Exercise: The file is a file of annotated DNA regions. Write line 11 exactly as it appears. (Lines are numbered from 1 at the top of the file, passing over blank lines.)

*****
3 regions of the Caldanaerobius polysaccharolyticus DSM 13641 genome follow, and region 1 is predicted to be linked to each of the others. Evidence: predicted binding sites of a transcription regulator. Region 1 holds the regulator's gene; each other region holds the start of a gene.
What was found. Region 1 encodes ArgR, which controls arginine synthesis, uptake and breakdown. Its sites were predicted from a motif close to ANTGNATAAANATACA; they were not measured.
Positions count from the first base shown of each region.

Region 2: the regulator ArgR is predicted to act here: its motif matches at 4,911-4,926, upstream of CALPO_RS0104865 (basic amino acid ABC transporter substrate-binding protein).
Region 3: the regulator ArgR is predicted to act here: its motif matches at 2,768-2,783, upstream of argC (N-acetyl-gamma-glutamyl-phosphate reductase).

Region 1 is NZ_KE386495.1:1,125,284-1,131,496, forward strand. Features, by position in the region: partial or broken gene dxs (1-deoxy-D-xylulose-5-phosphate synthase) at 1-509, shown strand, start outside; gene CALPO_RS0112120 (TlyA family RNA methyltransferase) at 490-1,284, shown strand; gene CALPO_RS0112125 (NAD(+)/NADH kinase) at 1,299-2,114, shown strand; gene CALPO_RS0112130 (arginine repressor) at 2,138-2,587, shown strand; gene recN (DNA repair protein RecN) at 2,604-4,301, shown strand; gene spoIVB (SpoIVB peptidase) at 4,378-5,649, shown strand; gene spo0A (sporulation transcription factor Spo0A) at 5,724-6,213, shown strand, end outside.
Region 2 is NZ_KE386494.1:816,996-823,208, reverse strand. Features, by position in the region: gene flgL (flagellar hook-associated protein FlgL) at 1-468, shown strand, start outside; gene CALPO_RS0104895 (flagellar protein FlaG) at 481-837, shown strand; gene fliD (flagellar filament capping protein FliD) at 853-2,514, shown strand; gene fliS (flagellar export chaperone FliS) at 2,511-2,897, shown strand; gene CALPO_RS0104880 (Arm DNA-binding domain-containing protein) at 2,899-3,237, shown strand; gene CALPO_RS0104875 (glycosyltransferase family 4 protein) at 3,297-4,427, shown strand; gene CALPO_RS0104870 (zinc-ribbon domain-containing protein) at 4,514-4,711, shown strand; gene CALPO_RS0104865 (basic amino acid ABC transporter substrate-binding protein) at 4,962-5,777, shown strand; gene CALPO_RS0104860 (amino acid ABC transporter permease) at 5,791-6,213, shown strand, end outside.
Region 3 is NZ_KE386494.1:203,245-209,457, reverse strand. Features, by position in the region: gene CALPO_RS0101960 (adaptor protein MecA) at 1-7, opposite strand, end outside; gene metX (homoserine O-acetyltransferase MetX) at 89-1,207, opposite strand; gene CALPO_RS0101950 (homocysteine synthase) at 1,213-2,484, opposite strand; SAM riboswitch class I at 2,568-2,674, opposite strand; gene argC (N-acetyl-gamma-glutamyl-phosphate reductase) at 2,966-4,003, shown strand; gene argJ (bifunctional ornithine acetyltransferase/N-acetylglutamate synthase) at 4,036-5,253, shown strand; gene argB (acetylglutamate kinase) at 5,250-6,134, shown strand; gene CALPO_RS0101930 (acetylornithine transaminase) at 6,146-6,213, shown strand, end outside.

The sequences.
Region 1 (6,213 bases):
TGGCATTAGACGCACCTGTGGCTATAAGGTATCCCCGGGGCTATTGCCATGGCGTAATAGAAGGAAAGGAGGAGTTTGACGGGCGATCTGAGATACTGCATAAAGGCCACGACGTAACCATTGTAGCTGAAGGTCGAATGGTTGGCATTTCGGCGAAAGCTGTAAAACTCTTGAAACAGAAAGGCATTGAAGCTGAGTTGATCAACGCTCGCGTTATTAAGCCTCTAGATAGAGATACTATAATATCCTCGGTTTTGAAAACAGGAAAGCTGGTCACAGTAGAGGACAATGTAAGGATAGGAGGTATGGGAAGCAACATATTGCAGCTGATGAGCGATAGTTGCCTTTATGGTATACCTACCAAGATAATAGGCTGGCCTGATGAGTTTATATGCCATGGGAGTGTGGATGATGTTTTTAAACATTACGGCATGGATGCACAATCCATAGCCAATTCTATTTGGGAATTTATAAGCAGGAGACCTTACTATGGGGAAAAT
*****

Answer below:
TGGCATTAGACGCACCTGTGGCTATAAGGTATCCCCGGGGCTATTGCCATGGCGTAATAGAAGGAAAGGAGGAGTTTGACGGGCGATCTGAGATACTGCATAAAGGCCACGACGTAACCATTGTAGCTGAAGGTCGAATGGTTGGCATTTCGGCGAAAGCTGTAAAACTCTTGAAACAGAAAGGCATTGAAGCTGAGTTGATCAACGCTCGCGTTATTAAGCCTCTAGATAGAGATACTATAATATCCTCGGTTTTGAAAACAGGAAAGCTGGTCACAGTAGAGGACAATGTAAGGATAGGAGGTATGGGAAGCAACATATTGCAGCTGATGAGCGATAGTTGCCTTTATGGTATACCTACCAAGATAATAGGCTGGCCTGATGAGTTTATATGCCATGGGAGTGTGGATGATGTTTTTAAACATTACGGCATGGATGCACAATCCATAGCCAATTCTATTTGGGAATTTATAAGCAGGAGACCTTACTATGGGGAAAAT